- He describes it as knowing that it’s done now. The chapter was closed. They had their new life in Toronto, and the last pieces of their old lives were gone. There was no other shoe to drop.
- Michael realized he had choices:
- Realize he survived everything and continue going on living,
- Play the victim and blame everyone else who had ‘done this to him’, or
- Look in the mirror to see who the common denominator in all of these situations (him) and see what needs to change.
- After his heart attack, his doctor told him he would be more in tune to his body and life then he ever was. In this moment is where he found that connection fully, and has held onto it going forward.
- He looked at all aspects of his life.
- Starting with all of his heart meds, he asked what he needed to do to make it so he didn’t need them.
- Everyone wants that One Thing solution, but it was a lot of things.
- He had to look to remove and prevent burnout through changes in diet, stress management, movement, etc.
- He also had to look at what was holding him back, and realized he’s a People Pleaser.
- There’s nothing wrong with pleasing people or wanting to help them, but you can’t do that to the extent where it’s harming you.
- Michael had learned that from his parents, and took it to such an extreme that he was impacting himself so dramatically that it all crashed down.
- Establishing boundaries on what to say yes to was the hardest and most impactful thing he did for himself.
- I asked Michael what I’ve been so curious about – did he need the wake up moment, or could he have gotten there without it, and he felt he really needed a swift kick to change, regardless of how hard it was to deal with.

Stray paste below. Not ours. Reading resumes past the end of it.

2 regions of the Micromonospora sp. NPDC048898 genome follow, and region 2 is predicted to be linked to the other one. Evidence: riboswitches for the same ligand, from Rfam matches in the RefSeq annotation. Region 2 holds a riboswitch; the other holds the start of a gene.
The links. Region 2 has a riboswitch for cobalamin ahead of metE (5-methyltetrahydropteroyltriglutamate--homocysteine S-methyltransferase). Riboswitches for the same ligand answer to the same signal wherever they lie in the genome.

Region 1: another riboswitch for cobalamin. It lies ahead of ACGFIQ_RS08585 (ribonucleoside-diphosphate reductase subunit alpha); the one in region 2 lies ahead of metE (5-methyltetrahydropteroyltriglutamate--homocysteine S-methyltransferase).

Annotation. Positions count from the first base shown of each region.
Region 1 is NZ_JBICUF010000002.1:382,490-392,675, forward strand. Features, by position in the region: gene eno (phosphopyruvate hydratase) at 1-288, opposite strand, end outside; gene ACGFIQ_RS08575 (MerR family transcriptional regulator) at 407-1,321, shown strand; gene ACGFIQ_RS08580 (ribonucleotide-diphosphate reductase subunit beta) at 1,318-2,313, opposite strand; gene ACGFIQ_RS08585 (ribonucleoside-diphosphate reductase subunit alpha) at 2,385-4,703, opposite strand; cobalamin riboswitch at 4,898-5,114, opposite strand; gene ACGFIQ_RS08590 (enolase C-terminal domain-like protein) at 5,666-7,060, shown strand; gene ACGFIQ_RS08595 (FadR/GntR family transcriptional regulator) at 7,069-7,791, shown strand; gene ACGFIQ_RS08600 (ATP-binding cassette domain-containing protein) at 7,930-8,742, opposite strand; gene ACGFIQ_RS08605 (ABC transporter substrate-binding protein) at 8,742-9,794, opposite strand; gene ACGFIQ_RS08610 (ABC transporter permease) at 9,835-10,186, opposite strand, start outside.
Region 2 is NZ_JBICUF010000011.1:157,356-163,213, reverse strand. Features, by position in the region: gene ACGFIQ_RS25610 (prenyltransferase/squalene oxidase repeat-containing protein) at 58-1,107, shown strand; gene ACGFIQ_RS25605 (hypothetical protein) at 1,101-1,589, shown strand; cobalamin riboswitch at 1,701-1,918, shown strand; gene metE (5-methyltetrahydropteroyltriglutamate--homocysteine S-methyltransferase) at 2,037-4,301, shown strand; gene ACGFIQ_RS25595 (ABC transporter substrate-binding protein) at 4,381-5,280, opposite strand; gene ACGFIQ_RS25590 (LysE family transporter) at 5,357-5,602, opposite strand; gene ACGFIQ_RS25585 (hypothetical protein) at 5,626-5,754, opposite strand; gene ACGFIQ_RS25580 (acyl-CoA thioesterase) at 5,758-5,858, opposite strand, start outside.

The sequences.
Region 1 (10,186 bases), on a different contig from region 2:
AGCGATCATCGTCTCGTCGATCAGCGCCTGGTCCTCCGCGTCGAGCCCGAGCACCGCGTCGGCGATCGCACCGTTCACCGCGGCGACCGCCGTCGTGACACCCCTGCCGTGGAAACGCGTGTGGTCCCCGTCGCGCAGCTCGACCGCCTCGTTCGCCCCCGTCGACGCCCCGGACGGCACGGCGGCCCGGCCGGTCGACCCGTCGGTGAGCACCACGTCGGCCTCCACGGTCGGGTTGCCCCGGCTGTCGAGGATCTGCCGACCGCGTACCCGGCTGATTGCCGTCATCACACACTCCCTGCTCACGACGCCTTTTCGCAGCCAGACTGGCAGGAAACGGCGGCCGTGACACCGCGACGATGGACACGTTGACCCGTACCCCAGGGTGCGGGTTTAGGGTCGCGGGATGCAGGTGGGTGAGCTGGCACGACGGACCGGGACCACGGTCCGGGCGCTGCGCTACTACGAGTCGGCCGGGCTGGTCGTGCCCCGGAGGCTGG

- Sometimes, we are doing well, but aren’t actually happy or feeling fulfilled. Why?
- We should aim for fulfillment, and be honest when and where we don’t feel it. Then lean into it and ask what would fulfill us. Then go after it.
- Michael gives people an exercise to do that most groan about.
- Take a sheet of paper, draw a line down the middle, and write a list of things they really enjoy doing on one side – having their morning coffee, going to the beach, having lunch with a friend, etc.
- Then on the other side of the paper, write down the last time you did that thing. This is where people groan.
- What we realize is how rarely we are doing the things we really like.
- Then we look at why – and we often find excuses, or say we’re too busy.
- Many of these things aren’t so big that we can’t do them easily or flexibly (e.g. taking a big vacation takes lots of planning versus watching a show you like on TV, which is easy).
- So what are you doing in your day mindlessly that’s eating your time so you find it hard to do what you would rather be doing? What changes can you make to be more present and mindful in these decisions.
- Then schedule two of those things you like and don’t allow that time to get overwritten by anything else. It will feel uncomfortable for many of us, but once we do this, we start to see possibilities for fulfillment instead of reasons why we can’t be fulfilled.
- Michael also shared the need to look at our calendar and ensure we have some slack time, and make some tough calls about which meetings we don’t really need to attend. It may mean some uncomfortable moments when we tell someone we can’t make their meeting, yet doing so can be beneficial all around.
- The benefit for the people you may say “No” to is that you are more present in the meetings you’re in, which could include others with them. If you attend and are drained or distracted, that’s not serving them either.
- We talked about a strategy Michael heard of where you look at all the things you do, and see if there are two things you can stop doing. For Michael, he left two boards he was on.